Singularity illustration

The destiny of all matter that falls into a black hole is to get crushed to a point of zero volume and infinite density—a singularity. General relativity also implies that our expanding universe began from a singularity.

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Black Holes

Big Bang Universe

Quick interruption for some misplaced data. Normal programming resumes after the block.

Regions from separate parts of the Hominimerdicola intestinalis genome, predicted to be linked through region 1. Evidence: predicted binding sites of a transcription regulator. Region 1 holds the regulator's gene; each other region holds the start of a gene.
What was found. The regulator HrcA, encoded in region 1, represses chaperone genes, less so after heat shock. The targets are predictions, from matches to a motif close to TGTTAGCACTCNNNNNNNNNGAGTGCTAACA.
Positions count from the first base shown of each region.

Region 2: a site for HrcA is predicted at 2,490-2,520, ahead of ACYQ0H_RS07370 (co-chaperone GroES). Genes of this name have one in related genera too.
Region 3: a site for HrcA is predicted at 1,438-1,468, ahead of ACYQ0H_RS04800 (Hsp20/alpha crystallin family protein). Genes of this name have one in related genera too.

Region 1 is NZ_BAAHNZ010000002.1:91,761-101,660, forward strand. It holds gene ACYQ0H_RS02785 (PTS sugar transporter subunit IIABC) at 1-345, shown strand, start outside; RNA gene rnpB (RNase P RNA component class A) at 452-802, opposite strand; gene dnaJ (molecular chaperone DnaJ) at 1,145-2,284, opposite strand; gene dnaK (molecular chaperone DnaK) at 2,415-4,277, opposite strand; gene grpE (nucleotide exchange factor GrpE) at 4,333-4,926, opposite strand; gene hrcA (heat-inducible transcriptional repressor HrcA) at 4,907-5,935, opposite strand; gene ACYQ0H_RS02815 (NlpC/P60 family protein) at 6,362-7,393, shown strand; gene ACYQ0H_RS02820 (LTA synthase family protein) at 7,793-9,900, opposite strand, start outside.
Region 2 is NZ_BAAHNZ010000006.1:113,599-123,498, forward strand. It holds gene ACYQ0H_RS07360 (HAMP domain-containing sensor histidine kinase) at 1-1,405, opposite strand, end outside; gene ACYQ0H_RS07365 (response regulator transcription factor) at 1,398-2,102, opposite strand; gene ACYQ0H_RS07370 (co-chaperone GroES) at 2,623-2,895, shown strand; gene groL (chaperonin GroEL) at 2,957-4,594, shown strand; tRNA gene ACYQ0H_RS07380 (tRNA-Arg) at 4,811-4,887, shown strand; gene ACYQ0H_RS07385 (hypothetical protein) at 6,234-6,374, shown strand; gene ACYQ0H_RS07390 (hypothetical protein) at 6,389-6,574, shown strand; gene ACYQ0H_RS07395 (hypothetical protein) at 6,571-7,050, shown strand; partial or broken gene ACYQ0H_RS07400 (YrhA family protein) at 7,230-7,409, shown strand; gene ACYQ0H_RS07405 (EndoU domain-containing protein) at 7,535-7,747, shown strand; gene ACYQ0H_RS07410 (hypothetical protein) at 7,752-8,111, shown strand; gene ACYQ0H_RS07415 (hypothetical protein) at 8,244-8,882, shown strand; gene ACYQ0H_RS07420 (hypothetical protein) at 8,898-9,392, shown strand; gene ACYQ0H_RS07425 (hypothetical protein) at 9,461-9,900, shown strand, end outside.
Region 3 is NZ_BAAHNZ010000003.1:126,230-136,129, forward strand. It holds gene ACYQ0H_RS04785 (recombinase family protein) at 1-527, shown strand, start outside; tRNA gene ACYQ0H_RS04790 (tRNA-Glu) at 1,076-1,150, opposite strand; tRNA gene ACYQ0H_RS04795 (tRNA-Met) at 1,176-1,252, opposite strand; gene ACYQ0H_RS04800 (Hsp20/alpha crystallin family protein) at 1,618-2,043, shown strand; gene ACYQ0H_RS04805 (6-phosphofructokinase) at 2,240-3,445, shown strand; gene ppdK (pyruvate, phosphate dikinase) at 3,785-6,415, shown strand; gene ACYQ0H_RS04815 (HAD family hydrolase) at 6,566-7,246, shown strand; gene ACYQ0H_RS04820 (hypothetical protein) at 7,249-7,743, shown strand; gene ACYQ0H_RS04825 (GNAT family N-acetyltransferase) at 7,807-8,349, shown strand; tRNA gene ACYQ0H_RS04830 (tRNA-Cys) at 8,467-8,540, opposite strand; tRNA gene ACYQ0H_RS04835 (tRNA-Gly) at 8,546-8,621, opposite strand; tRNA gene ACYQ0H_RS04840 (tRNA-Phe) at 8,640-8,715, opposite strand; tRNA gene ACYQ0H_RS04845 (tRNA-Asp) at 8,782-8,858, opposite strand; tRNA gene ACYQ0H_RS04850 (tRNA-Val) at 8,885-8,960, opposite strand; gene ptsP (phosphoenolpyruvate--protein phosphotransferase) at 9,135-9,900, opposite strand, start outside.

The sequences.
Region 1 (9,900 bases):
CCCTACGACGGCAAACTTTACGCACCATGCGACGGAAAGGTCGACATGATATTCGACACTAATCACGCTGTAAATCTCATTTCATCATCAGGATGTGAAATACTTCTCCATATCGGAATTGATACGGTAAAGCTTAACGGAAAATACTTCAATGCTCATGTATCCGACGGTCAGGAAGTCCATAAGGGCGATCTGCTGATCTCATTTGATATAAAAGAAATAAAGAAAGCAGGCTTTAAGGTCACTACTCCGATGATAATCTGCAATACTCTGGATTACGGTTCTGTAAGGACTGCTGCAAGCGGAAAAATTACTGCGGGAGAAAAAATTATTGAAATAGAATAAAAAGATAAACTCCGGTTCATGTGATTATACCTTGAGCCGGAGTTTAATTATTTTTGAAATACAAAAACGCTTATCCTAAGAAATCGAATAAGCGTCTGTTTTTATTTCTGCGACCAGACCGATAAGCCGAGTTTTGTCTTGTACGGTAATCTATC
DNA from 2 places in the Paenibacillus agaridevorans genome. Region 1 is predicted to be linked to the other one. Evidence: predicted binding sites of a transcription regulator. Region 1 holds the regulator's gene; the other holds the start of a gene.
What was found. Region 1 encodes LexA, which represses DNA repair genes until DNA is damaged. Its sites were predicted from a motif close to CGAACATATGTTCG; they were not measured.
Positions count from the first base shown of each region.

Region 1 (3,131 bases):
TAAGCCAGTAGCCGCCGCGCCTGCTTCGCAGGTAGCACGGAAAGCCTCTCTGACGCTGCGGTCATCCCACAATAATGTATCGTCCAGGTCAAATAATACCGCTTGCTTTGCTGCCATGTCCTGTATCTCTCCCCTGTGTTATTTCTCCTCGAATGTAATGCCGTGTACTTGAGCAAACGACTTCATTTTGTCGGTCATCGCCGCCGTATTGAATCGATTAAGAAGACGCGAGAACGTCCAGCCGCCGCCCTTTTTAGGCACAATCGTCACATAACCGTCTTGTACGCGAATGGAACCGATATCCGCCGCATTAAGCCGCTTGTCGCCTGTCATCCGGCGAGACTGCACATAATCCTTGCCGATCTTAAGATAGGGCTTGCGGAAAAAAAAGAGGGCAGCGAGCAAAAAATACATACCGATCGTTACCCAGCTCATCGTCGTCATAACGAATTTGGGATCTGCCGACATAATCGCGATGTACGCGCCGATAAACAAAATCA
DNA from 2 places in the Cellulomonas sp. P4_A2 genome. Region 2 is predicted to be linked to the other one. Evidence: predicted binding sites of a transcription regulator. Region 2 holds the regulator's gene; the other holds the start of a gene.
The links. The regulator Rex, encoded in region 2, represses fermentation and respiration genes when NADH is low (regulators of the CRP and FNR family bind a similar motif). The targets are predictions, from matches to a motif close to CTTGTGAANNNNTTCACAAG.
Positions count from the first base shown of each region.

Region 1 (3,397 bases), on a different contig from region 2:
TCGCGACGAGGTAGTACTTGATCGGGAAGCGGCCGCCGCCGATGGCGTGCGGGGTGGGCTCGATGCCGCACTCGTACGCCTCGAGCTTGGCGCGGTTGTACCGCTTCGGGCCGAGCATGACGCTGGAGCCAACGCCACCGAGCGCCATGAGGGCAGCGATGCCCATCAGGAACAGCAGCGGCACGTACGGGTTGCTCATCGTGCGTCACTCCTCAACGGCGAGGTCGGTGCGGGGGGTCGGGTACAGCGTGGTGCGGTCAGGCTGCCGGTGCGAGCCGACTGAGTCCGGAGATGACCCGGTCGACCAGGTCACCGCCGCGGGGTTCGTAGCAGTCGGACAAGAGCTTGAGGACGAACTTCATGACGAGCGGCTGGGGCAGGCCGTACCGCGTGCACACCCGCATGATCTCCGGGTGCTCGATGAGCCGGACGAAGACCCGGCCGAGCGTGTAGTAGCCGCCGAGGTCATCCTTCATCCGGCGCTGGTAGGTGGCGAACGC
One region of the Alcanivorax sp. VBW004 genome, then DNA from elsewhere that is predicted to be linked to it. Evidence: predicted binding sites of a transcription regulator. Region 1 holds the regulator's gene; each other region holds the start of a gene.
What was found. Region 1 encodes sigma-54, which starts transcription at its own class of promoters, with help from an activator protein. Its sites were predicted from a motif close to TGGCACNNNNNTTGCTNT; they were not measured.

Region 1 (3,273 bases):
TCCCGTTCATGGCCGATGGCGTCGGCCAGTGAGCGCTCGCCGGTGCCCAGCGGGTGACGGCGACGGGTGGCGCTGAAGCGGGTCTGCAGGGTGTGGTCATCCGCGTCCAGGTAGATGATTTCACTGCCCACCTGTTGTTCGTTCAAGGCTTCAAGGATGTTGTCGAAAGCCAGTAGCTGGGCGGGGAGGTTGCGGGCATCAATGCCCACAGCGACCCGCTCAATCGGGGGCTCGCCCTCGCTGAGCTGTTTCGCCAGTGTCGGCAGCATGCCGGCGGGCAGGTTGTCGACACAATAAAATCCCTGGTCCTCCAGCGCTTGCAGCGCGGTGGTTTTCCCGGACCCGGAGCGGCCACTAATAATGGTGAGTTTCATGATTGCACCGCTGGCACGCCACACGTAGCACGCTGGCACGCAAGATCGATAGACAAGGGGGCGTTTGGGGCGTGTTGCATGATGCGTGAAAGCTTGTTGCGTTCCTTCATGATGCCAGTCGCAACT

A singularity is a region of space-time in which gravitational forces are so strong that even general relativity, the well-proven gravitational theory of Einstein, and the best theory we have for describing the structure of the universe, breaks down there. A singularity marks a point where the curvature of space-time is infinite, or, in other words, it possesses zero volume and infinite density. General relativity demands that singularities arise under two circumstances. First, a singularity must form during the creation of a black hole. When a very massive star reaches the end of its life, its core, which was previously held up by the pressure of the nuclear fusion that was taking place, collapses and all the matter in the core gets crushed out of existence at the singularity. Second, general relativity shows that under certain reasonable assumptions, an expanding universe like ours must have begun as a singularity.

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